Nov 5th, 2017 10:46 pm
Light therapy? Is this the 21st century snake oil?
Not at all.

Check out this link of a research study done by the University of Siena

https://www.ecnp.eu/Informationandnews/ ... lioli.aspx

The summary of it is that men that were exposed to 30 mins of 10000 lux lighting in the morning exhibited a marked increase in testosterone after a few weeks and also an increase in sexual desire
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Nov 20, 2016
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Victoria BC
I'm not sure if it's the same model, but they had another full spectrum light in-store last week. I think it was $40. Sadly I forgot to grab one and ended up ordering from Amazon instead. :(
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Mar 30, 2004
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Currently on sale across Alberta (possibly Western Canada) for $12 off regular price. $47.99 before tax.
The bitterness of poor quality remains long after the sweetness of low price is forgotten....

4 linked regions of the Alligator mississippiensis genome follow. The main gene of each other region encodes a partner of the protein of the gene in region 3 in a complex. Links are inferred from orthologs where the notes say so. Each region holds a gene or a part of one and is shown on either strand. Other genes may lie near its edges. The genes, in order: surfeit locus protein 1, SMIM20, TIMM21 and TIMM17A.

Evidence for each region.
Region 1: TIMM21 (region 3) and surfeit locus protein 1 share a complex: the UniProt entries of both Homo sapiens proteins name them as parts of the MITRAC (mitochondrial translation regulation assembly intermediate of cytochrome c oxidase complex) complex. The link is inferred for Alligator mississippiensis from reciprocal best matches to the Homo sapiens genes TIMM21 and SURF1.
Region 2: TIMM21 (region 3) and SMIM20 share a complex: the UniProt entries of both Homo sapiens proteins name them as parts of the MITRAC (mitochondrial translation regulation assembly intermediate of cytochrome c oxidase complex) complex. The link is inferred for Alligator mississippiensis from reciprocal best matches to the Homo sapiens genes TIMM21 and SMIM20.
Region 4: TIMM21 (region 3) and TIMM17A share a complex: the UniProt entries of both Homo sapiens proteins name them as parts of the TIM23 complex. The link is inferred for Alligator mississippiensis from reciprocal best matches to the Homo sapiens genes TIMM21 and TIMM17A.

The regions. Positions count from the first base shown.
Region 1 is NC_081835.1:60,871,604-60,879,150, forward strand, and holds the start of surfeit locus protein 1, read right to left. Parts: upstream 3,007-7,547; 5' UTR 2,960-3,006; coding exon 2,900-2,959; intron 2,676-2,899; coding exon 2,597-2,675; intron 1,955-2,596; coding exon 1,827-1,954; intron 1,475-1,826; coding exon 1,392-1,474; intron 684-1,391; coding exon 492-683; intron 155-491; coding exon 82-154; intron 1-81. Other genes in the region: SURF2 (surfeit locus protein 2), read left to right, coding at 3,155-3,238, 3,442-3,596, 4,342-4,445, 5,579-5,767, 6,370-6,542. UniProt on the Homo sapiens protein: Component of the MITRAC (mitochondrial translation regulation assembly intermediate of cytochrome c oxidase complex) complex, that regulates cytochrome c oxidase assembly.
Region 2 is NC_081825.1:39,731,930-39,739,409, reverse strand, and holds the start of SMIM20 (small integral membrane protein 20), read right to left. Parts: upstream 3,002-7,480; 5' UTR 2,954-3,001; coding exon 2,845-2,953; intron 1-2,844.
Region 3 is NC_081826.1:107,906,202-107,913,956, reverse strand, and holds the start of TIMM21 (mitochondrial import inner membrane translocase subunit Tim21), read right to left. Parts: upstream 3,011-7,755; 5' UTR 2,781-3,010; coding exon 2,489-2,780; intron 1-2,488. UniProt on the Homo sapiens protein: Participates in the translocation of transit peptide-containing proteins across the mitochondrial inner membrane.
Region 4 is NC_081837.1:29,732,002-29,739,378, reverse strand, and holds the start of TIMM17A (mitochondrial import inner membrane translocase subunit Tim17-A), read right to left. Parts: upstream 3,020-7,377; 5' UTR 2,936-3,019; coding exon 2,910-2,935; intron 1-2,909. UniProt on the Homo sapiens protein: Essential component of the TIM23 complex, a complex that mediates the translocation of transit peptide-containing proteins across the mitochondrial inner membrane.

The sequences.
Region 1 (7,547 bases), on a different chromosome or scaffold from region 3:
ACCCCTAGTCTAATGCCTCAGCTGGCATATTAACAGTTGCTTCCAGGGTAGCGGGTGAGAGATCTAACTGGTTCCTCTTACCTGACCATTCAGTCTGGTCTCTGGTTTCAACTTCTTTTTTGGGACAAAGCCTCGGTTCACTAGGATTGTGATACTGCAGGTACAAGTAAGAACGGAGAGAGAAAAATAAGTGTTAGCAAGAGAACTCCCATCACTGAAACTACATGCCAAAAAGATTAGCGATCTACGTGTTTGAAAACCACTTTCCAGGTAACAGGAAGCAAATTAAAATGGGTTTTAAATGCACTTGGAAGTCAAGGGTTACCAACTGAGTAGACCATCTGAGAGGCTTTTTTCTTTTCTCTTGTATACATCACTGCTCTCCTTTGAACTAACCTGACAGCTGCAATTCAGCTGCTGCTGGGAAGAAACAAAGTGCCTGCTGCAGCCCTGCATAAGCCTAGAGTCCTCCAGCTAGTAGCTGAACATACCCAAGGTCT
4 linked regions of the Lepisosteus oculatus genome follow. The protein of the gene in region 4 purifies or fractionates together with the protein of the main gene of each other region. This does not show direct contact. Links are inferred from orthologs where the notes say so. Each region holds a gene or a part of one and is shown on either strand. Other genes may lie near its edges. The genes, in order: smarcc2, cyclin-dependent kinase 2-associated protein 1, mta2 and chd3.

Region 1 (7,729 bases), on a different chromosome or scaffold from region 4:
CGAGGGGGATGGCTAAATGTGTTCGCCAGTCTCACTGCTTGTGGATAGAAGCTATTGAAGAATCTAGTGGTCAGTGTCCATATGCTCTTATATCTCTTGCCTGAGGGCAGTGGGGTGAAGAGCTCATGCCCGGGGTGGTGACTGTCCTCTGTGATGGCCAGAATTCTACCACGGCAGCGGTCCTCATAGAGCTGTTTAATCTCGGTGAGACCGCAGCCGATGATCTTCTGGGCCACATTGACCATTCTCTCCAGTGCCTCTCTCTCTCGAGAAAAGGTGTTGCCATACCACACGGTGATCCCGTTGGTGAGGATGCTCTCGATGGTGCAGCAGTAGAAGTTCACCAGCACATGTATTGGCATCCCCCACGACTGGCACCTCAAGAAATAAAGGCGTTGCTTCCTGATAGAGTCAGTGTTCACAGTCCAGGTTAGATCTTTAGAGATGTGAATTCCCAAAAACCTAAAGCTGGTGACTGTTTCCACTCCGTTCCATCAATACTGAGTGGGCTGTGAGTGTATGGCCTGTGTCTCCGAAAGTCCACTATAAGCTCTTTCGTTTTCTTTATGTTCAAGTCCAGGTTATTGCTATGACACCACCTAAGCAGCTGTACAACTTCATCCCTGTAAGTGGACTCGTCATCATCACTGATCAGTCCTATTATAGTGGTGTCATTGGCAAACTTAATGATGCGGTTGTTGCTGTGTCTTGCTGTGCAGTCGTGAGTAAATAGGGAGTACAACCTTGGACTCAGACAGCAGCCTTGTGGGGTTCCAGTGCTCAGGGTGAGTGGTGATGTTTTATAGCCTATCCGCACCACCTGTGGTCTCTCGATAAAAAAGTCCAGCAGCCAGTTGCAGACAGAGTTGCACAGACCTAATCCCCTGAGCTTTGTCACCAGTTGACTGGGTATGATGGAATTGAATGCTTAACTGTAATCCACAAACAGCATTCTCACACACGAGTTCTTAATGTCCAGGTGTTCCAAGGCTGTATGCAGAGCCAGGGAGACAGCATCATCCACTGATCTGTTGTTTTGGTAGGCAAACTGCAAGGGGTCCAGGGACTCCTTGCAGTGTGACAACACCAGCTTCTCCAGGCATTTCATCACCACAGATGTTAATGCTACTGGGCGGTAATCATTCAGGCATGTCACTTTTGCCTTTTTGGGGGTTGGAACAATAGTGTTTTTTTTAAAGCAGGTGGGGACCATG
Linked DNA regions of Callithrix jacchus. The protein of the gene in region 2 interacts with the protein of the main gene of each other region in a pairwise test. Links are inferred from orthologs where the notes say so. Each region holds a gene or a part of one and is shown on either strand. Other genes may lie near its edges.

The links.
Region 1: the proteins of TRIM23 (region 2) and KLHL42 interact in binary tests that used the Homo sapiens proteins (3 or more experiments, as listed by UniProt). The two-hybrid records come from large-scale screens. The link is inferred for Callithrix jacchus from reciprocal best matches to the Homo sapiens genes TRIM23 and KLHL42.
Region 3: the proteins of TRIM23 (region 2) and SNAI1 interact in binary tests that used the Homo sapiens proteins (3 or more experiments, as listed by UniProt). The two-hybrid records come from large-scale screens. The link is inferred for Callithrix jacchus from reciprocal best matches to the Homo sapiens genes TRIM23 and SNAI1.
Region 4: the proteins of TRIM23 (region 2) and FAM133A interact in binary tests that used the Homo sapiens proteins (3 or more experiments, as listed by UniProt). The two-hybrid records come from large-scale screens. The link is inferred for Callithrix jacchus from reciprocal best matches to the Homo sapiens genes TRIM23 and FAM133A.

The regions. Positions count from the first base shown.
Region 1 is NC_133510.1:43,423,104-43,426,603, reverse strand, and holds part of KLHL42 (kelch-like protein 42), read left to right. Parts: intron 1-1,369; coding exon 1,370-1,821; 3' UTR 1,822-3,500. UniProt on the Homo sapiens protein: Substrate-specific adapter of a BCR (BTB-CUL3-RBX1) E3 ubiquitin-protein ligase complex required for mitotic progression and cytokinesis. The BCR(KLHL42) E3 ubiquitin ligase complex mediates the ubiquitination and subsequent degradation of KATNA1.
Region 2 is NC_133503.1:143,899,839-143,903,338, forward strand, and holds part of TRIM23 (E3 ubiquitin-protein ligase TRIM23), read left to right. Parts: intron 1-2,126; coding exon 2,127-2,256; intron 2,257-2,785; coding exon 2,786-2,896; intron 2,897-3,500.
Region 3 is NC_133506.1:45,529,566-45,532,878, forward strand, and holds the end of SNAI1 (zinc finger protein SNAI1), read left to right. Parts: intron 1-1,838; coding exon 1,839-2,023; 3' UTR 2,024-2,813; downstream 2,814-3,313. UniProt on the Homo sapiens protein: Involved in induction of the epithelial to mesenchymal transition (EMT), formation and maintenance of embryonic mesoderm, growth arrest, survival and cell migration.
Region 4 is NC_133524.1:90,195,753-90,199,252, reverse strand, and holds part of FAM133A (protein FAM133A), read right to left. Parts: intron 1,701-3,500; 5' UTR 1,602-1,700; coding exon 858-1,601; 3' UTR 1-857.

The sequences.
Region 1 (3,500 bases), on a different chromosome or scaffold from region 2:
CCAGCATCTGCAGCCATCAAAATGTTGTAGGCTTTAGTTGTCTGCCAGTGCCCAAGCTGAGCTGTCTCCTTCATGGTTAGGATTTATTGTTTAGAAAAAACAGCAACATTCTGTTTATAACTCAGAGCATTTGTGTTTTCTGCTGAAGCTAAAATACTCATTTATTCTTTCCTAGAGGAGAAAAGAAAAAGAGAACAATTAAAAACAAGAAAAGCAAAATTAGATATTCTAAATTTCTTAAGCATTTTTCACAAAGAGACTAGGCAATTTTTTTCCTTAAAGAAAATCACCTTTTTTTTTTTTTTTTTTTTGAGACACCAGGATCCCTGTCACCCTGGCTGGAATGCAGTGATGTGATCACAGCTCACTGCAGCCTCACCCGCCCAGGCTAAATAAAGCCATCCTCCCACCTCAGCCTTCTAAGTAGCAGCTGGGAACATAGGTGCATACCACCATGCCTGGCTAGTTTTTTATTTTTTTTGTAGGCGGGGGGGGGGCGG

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Feb 8, 2014
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This says 7500 lux, not the 10,000 recommended lux.
engineered wrote:
Nov 5th, 2017 10:22 pm
So it looks like this is a 36W fluorescent light with a CRI of 85 and 6500K temp. Why this over just replacing a light with a 5-10W, CRI85, 5000K LED light and save on electricity and the fixture cost?
This is a full spectrum light, our circadian rhythm responds to 480/540nm (iirc). Regular bulbs are not optimized for these wavelengths
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Quentin5 wrote:
Nov 6th, 2017 11:24 am
This says 7500 lux, not the 10,000 recommended lux.
This is a full spectrum light, our circadian rhythm responds to 480/540nm (iirc). Regular bulbs are not optimized for these wavelengths
According to this link, it's a 6500K CFL with CRI85. If it's full spectrum shouldn't it be CRI100?